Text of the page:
WASHINGTON — President Donald Trump declared victory after a redacted version of Special Counsel Robert Mueller’s report was made public Thursday, although the document pointedly did not exonerate the president on the question of obstruction of justice.
However, Mueller’s report concluded that neither President Trump nor his 2016 campaign colluded with Russia’s “sweeping and systematic” interference in the 2016 election.
“If we had confidence after a thorough investigation of the facts that the president clearly did not commit obstruction of justice, we would so state,” the report says. But based on the facts and the law, “we were unable to reach that judgment.”
Flush with victory, Trump told a gathering of the Wounded Warrior Project Ride in the East Room he was having a good day. “It’s called, ‘no collusion, no obstruction’,” the president said.
The report portrayed a president who readily lied to reporters, bullied staffers to do likewise and dangled pardons before indicted former associates, but notably did not take steps to prevent emails or other damning communications from reaching Congress or the special counsel’s office.
Attorney General William Barr told journalists before the report’s release that Trump was “frustrated and angered by a sincere belief that the investigation was undermining his presidency, propelled by his political opponents, and fueled by illegal leaks. Nonetheless, the White House fully cooperated with the special counsel’s investigation, providing unfettered access to campaign and White House documents, directing senior aides to testify freely and asserting no privilege claims.”
Democrats, however, took a darker view of the report’s conclusions.
“The report outlines multiple attempts to mislead the American public,” said Adam Schiff, chairman of the House Intelligence Committee. Those actions made Mueller’s job more difficult, he said.
Added Schiff: Those acts, whether “criminal or not, are deeply alarming in the president of the United States. And it’s clear Special Counsel Robert Mueller wanted the Congress to consider the repercussions and the consequences.”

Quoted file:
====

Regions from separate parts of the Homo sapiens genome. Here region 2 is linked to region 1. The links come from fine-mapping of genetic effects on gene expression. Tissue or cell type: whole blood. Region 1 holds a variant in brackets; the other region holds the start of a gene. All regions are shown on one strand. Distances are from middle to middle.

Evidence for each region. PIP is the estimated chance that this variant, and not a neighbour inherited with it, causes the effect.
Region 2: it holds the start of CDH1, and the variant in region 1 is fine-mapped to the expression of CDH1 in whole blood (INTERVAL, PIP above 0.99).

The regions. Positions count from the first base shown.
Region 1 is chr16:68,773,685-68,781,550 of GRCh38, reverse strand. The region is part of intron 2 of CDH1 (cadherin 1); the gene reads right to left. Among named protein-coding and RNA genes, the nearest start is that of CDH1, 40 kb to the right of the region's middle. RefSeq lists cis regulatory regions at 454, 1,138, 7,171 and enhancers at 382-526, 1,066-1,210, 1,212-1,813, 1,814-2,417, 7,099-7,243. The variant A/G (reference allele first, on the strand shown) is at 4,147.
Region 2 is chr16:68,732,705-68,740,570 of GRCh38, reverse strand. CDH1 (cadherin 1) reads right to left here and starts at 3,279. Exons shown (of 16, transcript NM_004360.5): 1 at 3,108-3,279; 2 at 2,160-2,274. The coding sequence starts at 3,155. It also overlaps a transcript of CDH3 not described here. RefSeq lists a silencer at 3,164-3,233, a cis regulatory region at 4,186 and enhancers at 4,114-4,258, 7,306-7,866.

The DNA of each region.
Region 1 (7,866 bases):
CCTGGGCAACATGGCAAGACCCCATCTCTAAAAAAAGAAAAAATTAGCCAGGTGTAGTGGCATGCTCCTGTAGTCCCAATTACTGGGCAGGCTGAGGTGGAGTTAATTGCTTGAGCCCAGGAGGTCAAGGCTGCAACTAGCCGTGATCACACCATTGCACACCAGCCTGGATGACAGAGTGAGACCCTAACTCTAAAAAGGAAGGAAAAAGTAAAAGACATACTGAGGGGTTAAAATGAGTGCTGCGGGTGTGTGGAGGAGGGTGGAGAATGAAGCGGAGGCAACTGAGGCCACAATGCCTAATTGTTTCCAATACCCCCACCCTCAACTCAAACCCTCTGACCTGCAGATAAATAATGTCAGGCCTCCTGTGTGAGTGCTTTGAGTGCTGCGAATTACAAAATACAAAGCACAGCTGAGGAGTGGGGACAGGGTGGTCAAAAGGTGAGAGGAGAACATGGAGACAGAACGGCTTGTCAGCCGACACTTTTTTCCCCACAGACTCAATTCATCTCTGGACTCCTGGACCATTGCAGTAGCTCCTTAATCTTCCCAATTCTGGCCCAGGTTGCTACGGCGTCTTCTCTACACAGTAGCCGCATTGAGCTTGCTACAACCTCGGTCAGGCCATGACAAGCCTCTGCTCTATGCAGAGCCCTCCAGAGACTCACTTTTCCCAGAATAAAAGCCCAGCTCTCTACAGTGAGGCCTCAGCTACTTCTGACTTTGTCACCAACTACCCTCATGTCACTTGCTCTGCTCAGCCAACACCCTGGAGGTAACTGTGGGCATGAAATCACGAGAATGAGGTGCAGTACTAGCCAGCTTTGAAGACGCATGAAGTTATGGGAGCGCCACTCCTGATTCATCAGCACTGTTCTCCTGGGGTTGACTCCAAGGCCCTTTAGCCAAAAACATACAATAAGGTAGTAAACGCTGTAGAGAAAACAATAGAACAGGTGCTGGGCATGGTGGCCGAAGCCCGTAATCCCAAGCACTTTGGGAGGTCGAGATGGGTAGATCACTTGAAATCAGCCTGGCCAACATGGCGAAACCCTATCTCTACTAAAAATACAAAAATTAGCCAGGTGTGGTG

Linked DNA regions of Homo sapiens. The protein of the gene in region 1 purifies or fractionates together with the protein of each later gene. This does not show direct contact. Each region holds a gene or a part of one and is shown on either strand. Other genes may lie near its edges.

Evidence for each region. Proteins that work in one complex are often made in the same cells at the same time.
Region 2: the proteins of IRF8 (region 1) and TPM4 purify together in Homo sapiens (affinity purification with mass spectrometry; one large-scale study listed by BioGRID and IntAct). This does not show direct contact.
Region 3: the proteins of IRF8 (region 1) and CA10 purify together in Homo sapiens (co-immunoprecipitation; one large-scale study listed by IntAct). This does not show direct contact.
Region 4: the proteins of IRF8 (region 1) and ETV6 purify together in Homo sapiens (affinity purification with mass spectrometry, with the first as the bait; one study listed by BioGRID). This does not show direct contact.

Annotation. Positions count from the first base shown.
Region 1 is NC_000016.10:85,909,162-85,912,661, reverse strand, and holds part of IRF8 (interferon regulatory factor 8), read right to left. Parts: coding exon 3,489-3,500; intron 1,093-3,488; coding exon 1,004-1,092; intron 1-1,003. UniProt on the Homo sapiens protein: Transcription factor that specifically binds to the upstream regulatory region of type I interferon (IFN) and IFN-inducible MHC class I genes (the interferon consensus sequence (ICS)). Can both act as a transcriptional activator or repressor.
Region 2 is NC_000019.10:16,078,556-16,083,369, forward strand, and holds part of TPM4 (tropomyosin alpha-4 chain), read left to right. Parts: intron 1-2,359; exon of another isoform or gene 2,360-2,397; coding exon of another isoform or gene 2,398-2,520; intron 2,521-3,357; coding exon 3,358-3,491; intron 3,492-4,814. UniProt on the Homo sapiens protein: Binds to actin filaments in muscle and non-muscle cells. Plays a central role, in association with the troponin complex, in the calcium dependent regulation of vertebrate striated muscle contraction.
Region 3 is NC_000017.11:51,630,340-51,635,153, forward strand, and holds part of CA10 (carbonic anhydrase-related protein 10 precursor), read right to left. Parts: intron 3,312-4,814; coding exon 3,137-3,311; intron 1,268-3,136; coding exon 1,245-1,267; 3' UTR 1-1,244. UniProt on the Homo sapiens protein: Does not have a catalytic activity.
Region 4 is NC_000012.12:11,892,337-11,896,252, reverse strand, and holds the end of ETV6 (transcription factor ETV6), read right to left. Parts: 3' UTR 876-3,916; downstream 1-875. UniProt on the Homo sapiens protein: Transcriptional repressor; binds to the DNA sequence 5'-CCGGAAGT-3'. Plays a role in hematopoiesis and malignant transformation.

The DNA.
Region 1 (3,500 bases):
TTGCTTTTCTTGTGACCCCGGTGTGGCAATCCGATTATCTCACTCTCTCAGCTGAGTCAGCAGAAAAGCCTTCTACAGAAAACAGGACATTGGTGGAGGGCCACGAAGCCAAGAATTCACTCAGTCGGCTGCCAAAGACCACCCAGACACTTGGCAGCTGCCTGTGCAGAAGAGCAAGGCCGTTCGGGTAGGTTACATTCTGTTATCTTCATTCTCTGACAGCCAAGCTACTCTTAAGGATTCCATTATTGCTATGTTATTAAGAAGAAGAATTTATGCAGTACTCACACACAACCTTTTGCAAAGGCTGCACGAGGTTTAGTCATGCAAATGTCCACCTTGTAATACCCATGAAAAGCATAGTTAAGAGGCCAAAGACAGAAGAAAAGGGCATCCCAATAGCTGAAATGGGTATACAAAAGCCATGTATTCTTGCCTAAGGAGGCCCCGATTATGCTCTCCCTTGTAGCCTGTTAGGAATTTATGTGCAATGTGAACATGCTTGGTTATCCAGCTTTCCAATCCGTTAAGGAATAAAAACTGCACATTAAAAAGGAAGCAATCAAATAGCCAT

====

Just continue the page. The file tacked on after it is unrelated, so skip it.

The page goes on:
Ignoring the president
Aside from the legal issues, the report exposed a White House managed by an increasingly enraged president who, fearing the Russian probe would destroy his tenure in the Oval Office and diminish the legitimacy of his underdog campaign victory, repeatedly ordered top aides to do things they refused to do, often without informing Trump.
According to the document, Trump repeatedly told then-White House Counsel Don McGahn to remove Mueller. McGahn refused and mulled resigning from his job.
Trump also directed former campaign manager Corey Lewandowski to order then-Attorney General Jeff Sessions to reverse his recusal from the Mueller probe or else he would fire Sessions. Lewandowski did not follow through, and instead passed the task to an aide, who also did not comply with Trump’s demand.
After Trump told then-Chief of Staff Reince Priebus to fire Sessions, Preibus eventually dissuaded Trump from the idea, warning of a possible “Saturday Night Massacre” – a reference to President Richard Nixon’s order to his Attorney General Elliot Richardson to fire Special Prosecutor Archibald Cox during the Watergate scandal. Rather than fire Cox, Richardson and his deputy attorney general resigned. Within a year, Nixon, too, had resigned to avoid impeachment.
“The president’s efforts to influence the investigation were mostly unsuccessful,” the report noted, “but that is largely because the persons who surrounded the president declined to carry out orders or accede to his requests.”
Major turning point
Trump’s actions to badmouth and undercut the probe served to alienate Department of Justice officials who bristled at his rhetoric and his May 2017 firing of FBI Chief James Comey.